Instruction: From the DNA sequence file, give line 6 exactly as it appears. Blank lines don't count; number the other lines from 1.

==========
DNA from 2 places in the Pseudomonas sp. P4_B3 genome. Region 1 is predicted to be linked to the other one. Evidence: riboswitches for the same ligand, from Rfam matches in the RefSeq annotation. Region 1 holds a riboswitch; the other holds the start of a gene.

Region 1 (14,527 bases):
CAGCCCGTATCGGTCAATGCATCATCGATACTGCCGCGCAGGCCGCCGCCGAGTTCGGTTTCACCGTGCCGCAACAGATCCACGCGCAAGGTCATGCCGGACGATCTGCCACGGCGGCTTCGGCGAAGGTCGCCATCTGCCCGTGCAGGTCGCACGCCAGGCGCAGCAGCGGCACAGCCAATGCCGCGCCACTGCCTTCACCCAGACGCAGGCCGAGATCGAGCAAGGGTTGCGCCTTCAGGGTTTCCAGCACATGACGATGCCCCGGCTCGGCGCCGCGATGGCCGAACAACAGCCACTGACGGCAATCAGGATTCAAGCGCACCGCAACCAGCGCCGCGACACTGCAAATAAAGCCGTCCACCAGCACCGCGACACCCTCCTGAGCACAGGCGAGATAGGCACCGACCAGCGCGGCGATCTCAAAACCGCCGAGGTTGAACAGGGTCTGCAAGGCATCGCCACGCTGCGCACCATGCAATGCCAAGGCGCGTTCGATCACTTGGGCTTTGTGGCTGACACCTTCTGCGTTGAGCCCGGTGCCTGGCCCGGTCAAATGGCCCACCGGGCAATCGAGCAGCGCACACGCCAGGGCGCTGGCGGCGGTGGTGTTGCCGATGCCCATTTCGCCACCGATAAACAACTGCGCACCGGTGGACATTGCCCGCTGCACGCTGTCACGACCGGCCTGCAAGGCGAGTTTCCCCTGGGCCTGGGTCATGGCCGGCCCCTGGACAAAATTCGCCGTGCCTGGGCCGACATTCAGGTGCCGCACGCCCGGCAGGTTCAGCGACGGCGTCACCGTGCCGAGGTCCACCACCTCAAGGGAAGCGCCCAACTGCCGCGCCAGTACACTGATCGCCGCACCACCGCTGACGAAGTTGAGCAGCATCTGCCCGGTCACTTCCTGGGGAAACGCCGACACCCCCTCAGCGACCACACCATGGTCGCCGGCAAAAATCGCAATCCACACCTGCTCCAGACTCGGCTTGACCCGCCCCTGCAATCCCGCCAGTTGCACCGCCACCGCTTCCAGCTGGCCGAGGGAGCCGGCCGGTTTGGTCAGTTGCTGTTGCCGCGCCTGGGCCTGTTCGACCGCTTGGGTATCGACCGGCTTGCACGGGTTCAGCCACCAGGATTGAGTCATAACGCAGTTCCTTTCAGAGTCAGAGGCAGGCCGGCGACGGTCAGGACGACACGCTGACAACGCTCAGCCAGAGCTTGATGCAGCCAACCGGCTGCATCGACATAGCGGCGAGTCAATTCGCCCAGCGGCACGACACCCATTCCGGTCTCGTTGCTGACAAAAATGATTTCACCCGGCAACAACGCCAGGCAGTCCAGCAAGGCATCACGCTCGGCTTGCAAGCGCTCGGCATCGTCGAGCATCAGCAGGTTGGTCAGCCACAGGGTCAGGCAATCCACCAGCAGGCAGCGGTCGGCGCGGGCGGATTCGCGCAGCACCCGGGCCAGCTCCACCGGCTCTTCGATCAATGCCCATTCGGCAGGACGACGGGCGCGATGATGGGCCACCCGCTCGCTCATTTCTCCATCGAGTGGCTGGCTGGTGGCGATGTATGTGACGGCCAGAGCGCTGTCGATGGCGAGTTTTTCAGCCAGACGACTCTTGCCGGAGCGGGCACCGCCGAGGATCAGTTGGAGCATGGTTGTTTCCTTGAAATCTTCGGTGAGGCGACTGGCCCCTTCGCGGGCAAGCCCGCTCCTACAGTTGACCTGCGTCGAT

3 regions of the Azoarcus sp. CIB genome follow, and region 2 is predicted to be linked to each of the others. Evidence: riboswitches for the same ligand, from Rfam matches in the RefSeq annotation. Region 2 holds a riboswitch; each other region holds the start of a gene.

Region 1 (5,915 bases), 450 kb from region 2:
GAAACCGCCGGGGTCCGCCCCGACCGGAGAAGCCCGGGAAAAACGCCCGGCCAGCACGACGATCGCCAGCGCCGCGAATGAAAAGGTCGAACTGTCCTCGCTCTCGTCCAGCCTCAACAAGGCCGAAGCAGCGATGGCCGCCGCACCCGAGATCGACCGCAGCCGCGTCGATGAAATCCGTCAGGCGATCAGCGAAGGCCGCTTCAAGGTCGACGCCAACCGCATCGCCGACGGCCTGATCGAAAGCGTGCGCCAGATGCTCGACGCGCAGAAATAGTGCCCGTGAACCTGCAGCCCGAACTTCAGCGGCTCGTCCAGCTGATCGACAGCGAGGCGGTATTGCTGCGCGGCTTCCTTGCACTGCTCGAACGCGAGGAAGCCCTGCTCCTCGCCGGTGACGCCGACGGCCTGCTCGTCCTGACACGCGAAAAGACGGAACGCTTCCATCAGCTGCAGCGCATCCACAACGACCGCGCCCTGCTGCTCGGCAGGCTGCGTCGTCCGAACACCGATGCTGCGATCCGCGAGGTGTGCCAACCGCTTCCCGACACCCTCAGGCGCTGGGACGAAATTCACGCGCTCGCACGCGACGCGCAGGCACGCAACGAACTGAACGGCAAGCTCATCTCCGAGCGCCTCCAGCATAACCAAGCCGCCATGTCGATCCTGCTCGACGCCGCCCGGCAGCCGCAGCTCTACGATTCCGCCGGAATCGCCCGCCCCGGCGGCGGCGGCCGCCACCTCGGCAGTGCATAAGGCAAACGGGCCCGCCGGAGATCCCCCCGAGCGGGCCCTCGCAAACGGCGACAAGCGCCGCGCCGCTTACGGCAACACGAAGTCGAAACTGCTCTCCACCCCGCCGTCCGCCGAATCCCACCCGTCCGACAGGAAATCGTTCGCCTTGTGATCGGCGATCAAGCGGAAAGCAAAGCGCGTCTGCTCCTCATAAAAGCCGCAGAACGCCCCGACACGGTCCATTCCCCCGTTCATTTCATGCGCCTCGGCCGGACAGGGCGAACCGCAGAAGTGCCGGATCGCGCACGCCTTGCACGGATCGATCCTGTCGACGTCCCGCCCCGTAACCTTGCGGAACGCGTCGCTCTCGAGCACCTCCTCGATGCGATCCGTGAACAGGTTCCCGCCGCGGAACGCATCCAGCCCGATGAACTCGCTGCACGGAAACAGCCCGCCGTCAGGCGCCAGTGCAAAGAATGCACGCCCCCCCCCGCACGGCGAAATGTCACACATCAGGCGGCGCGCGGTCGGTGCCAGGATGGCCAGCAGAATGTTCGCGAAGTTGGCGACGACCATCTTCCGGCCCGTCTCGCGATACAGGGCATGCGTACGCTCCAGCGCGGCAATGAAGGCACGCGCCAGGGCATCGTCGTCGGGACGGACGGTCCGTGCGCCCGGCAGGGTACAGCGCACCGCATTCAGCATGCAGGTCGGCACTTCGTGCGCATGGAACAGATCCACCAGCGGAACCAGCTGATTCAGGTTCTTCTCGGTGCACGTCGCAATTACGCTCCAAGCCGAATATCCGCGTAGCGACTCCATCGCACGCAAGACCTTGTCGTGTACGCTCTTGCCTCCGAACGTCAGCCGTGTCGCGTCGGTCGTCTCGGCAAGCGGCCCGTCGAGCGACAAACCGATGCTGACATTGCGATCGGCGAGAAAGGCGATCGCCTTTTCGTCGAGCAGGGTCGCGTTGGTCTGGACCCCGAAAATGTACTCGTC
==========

GAAACCGCCGGGGTCCGCCCCGACCGGAGAAGCCCGGGAAAAACGCCCGGCCAGCACGACGATCGCCAGCGCCGCGAATGAAAAGGTCGAACTGTCCTCGCTCTCGTCCAGCCTCAACAAGGCCGAAGCAGCGATGGCCGCCGCACCCGAGATCGACCGCAGCCGCGTCGATGAAATCCGTCAGGCGATCAGCGAAGGCCGCTTCAAGGTCGACGCCAACCGCATCGCCGACGGCCTGATCGAAAGCGTGCGCCAGATGCTCGACGCGCAGAAATAGTGCCCGTGAACCTGCAGCCCGAACTTCAGCGGCTCGTCCAGCTGATCGACAGCGAGGCGGTATTGCTGCGCGGCTTCCTTGCACTGCTCGAACGCGAGGAAGCCCTGCTCCTCGCCGGTGACGCCGACGGCCTGCTCGTCCTGACACGCGAAAAGACGGAACGCTTCCATCAGCTGCAGCGCATCCACAACGACCGCGCCCTGCTGCTCGGCAGGCTGCGTCGTCCGAACACCGATGCTGCGATCCGCGAGGTGTGCCAACCGCTTCCCGACACCCTCAGGCGCTGGGACGAAATTCACGCGCTCGCACGCGACGCGCAGGCACGCAACGAACTGAACGGCAAGCTCATCTCCGAGCGCCTCCAGCATAACCAAGCCGCCATGTCGATCCTGCTCGACGCCGCCCGGCAGCCGCAGCTCTACGATTCCGCCGGAATCGCCCGCCCCGGCGGCGGCGGCCGCCACCTCGGCAGTGCATAAGGCAAACGGGCCCGCCGGAGATCCCCCCGAGCGGGCCCTCGCAAACGGCGACAAGCGCCGCGCCGCTTACGGCAACACGAAGTCGAAACTGCTCTCCACCCCGCCGTCCGCCGAATCCCACCCGTCCGACAGGAAATCGTTCGCCTTGTGATCGGCGATCAAGCGGAAAGCAAAGCGCGTCTGCTCCTCATAAAAGCCGCAGAACGCCCCGACACGGTCCATTCCCCCGTTCATTTCATGCGCCTCGGCCGGACAGGGCGAACCGCAGAAGTGCCGGATCGCGCACGCCTTGCACGGATCGATCCTGTCGACGTCCCGCCCCGTAACCTTGCGGAACGCGTCGCTCTCGAGCACCTCCTCGATGCGATCCGTGAACAGGTTCCCGCCGCGGAACGCATCCAGCCCGATGAACTCGCTGCACGGAAACAGCCCGCCGTCAGGCGCCAGTGCAAAGAATGCACGCCCCCCCCCGCACGGCGAAATGTCACACATCAGGCGGCGCGCGGTCGGTGCCAGGATGGCCAGCAGAATGTTCGCGAAGTTGGCGACGACCATCTTCCGGCCCGTCTCGCGATACAGGGCATGCGTACGCTCCAGCGCGGCAATGAAGGCACGCGCCAGGGCATCGTCGTCGGGACGGACGGTCCGTGCGCCCGGCAGGGTACAGCGCACCGCATTCAGCATGCAGGTCGGCACTTCGTGCGCATGGAACAGATCCACCAGCGGAACCAGCTGATTCAGGTTCTTCTCGGTGCACGTCGCAATTACGCTCCAAGCCGAATATCCGCGTAGCGACTCCATCGCACGCAAGACCTTGTCGTGTACGCTCTTGCCTCCGAACGTCAGCCGTGTCGCGTCGGTCGTCTCGGCAAGCGGCCCGTCGAGCGACAAACCGATGCTGACATTGCGATCGGCGAGAAAGGCGATCGCCTTTTCGTCGAGCAGGGTCGCGTTGGTCTGGACCCCGAAAATGTACTCGTC